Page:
Circumstances That May Modify Child Support
Child support is a policy issued to separated parents which generally requires an ongoing payment from one parent to the other. In cases of divorce, the child custody and child support arrangements must be made between the parents. In cases where the parents cannot amicably arrive at a consensus, the case is taken to a court where the judge will ultimately make the decision. In many cases, one parent will gain primary custody, referred to as the “custodial parent,” and the other parent may receive partial custody or visitation, referred to as the “noncustodial parent.”
The noncustodial parent will almost always be required to pay the custodial parent child support. The payment amount will vary depending on the state and the finances of the parents. In many states, the child support is calculated by examining the income of the parents, the amount of days per week or per month spent with each parent, cost of living, and other factors. Each state will usually have their own unique formula, however, those are some common variables.
Once the support order is given, the noncustodial parent is locked into that arrangement until formal modifications are made. Modifications may be requested should any of the following change after the initial order:
- Change in Income. If the noncustodial parent loses their job or experiences a demotion, they may be eligible to request for a reduced payment. Usually, a temporary modification can be requested for brief unemployment. In the instance that one parent’s income should increase drastically, the support may be conversely modified to reflect higher support payments.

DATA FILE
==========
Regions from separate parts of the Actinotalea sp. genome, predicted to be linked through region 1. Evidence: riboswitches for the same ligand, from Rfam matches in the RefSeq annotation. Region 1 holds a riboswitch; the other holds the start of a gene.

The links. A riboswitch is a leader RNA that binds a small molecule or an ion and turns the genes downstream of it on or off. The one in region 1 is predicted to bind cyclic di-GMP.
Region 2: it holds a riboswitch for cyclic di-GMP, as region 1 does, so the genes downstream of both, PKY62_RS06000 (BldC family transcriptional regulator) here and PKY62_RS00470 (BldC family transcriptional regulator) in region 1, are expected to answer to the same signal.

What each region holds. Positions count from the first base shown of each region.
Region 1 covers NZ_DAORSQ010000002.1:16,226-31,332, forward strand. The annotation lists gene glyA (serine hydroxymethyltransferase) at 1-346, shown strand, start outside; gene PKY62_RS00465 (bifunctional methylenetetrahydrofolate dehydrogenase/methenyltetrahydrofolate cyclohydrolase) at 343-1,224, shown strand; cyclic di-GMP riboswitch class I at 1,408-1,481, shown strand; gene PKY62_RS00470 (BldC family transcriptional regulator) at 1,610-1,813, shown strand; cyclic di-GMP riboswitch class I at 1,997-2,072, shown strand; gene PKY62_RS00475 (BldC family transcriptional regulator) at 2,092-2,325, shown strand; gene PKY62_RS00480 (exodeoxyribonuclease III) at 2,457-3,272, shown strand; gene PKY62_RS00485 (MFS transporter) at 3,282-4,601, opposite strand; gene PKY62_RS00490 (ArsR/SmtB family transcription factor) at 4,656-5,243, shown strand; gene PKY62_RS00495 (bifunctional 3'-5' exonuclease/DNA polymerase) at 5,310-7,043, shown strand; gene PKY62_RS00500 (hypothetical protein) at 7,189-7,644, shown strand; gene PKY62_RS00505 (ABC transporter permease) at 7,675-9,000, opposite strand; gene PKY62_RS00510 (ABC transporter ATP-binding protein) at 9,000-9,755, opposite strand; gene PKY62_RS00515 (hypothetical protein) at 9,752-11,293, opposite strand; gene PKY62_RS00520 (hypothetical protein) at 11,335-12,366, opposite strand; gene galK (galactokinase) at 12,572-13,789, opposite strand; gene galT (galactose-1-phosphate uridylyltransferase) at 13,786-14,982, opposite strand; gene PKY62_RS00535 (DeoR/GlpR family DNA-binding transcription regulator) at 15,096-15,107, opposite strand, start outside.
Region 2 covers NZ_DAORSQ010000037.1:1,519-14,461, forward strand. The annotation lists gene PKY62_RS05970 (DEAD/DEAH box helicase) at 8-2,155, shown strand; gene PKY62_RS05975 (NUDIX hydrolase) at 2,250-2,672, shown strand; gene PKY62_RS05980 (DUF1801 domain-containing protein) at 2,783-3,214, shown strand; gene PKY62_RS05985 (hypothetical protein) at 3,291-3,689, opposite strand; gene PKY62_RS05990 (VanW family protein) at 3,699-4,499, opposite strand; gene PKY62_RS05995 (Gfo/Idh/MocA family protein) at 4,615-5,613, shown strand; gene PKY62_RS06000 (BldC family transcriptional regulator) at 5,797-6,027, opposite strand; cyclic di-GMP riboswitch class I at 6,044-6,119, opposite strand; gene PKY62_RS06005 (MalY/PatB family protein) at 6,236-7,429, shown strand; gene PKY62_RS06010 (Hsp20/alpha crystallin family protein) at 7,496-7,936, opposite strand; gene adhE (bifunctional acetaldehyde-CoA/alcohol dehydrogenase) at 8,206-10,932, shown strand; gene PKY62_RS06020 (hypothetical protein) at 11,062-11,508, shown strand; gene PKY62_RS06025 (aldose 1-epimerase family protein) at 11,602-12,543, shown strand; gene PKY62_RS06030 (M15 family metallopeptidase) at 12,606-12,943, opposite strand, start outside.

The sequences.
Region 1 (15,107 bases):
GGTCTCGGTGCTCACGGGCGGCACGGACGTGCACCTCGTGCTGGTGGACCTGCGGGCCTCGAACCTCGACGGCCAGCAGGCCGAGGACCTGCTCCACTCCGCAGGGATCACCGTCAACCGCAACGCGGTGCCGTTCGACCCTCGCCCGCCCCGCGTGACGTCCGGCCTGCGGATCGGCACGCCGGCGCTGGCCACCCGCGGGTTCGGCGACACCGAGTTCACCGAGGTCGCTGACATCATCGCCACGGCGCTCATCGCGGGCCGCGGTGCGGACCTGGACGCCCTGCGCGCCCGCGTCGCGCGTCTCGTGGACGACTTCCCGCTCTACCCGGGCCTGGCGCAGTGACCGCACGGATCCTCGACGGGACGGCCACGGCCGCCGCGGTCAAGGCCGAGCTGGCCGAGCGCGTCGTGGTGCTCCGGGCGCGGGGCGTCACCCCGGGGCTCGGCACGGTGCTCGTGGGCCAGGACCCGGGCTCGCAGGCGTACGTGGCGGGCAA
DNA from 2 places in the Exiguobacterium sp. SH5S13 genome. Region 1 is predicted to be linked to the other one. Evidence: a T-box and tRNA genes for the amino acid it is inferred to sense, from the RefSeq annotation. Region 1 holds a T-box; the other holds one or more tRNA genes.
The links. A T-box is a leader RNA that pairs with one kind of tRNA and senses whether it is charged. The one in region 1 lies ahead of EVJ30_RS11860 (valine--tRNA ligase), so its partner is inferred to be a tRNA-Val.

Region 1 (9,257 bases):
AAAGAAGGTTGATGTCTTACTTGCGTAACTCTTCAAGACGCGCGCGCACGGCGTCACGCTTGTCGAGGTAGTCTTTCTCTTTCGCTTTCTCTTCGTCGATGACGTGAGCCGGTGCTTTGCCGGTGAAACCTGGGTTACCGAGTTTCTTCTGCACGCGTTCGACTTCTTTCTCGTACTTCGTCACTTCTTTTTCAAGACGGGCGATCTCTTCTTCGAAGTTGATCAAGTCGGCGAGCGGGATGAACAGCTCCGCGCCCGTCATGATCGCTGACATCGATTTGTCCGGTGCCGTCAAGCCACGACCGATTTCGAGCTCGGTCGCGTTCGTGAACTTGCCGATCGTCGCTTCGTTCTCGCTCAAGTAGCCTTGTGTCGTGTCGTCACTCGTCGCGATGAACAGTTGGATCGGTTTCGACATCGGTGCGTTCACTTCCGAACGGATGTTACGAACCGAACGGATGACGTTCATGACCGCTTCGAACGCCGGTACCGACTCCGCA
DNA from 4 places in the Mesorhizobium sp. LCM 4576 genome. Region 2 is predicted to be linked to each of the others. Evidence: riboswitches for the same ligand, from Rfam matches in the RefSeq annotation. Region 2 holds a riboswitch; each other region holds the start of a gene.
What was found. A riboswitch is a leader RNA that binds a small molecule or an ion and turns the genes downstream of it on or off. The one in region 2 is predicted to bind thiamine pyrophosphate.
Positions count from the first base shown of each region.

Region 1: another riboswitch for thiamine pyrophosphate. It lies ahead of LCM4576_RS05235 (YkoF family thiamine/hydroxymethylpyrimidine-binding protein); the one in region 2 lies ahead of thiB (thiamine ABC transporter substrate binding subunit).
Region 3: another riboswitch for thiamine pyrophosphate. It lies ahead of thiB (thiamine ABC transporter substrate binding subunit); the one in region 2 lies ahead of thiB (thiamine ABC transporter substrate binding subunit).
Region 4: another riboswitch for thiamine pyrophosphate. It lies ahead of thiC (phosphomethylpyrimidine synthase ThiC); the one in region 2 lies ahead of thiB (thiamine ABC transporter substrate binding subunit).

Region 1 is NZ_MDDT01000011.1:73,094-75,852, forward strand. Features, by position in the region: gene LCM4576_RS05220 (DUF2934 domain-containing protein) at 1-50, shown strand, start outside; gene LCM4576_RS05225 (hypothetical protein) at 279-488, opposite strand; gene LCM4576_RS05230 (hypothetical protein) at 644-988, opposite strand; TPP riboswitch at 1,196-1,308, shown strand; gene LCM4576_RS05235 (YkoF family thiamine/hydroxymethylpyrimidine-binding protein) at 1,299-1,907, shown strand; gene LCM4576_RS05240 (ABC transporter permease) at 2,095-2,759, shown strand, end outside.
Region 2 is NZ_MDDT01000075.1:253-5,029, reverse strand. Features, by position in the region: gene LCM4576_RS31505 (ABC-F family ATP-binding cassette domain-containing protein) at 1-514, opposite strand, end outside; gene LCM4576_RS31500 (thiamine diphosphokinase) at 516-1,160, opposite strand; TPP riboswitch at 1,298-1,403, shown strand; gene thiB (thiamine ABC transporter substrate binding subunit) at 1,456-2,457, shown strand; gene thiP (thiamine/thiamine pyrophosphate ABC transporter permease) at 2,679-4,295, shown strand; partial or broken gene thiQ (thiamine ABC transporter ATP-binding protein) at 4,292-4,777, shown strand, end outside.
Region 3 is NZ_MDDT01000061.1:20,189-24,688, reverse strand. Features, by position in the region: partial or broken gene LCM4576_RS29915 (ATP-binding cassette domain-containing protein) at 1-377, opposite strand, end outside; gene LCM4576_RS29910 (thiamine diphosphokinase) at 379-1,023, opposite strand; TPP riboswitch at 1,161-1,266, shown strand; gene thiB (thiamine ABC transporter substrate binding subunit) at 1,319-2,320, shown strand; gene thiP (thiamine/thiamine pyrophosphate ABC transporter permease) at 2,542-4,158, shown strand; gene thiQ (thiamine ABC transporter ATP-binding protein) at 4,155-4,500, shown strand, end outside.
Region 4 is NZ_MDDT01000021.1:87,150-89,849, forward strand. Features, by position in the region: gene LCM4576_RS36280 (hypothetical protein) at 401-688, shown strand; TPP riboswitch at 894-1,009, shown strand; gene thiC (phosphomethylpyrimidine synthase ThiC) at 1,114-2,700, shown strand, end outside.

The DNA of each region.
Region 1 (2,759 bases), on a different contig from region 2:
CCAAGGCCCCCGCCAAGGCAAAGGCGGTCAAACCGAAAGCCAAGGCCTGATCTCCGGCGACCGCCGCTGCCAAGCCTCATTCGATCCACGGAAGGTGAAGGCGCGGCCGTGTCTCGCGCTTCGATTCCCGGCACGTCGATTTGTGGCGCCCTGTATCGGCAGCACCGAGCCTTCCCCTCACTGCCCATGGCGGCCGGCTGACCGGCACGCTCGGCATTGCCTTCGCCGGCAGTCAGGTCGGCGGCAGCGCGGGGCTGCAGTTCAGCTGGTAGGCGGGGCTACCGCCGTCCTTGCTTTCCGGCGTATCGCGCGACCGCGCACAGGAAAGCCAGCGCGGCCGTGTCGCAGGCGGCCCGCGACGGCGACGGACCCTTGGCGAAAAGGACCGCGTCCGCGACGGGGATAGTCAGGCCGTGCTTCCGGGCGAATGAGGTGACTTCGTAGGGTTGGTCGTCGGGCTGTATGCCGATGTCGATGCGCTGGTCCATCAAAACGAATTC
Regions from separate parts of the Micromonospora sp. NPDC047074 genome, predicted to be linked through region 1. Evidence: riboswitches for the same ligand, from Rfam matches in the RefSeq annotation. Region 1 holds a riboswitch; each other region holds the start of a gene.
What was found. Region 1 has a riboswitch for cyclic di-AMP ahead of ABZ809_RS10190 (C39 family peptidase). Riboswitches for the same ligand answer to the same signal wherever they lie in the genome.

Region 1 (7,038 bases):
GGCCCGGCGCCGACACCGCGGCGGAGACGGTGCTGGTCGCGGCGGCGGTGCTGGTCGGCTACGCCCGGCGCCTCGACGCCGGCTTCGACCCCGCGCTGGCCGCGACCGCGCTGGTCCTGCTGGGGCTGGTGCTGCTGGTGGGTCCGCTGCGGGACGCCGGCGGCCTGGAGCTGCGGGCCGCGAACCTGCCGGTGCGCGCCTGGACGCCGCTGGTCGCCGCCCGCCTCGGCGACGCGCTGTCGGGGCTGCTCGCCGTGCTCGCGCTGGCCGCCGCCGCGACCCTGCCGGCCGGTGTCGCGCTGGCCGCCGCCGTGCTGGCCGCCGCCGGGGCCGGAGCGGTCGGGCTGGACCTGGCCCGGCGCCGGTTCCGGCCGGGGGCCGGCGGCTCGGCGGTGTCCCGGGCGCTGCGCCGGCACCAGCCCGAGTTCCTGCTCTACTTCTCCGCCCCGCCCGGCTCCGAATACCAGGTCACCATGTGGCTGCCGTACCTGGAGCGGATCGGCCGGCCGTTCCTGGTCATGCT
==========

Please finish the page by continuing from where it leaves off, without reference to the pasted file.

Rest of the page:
- Medical Issues. In the event a parent should fall ill or be temporarily incapacitated, the order may be altered. Occasionally, the child custody arrangement may be modified while a parent is recovering in the hospital; along with changes in the support payments.
- Changes in Child Support Law. If the law regarding support changes, the order may be modified as well.
It is important to note that until the modification is formally approved by a judge, the original payments are still required by law. Even if both parents agree on a change, the court must formally approve the change. However, there may be clauses included in the original order to allow for modifications to be made without court approval. For example, some support payments may automatically change along with the cost of living — usually calculated in relation to the consumer price index. These pre-approved changes do not need to be formally requested in order to occur.
If you are in the middle of the divorce process, contact a divorce attorney. The attorney may help guide you through the divorce process, as well as negotiate a child support settlement. If you are looking to modify your current arrangement, a skilled lawyer, like a child support lawyer from Pioletti, Pioletti, & Nichols Attorneys at Law, may be able to assist you by providing the knowledge and tools needed to accomplish the modification.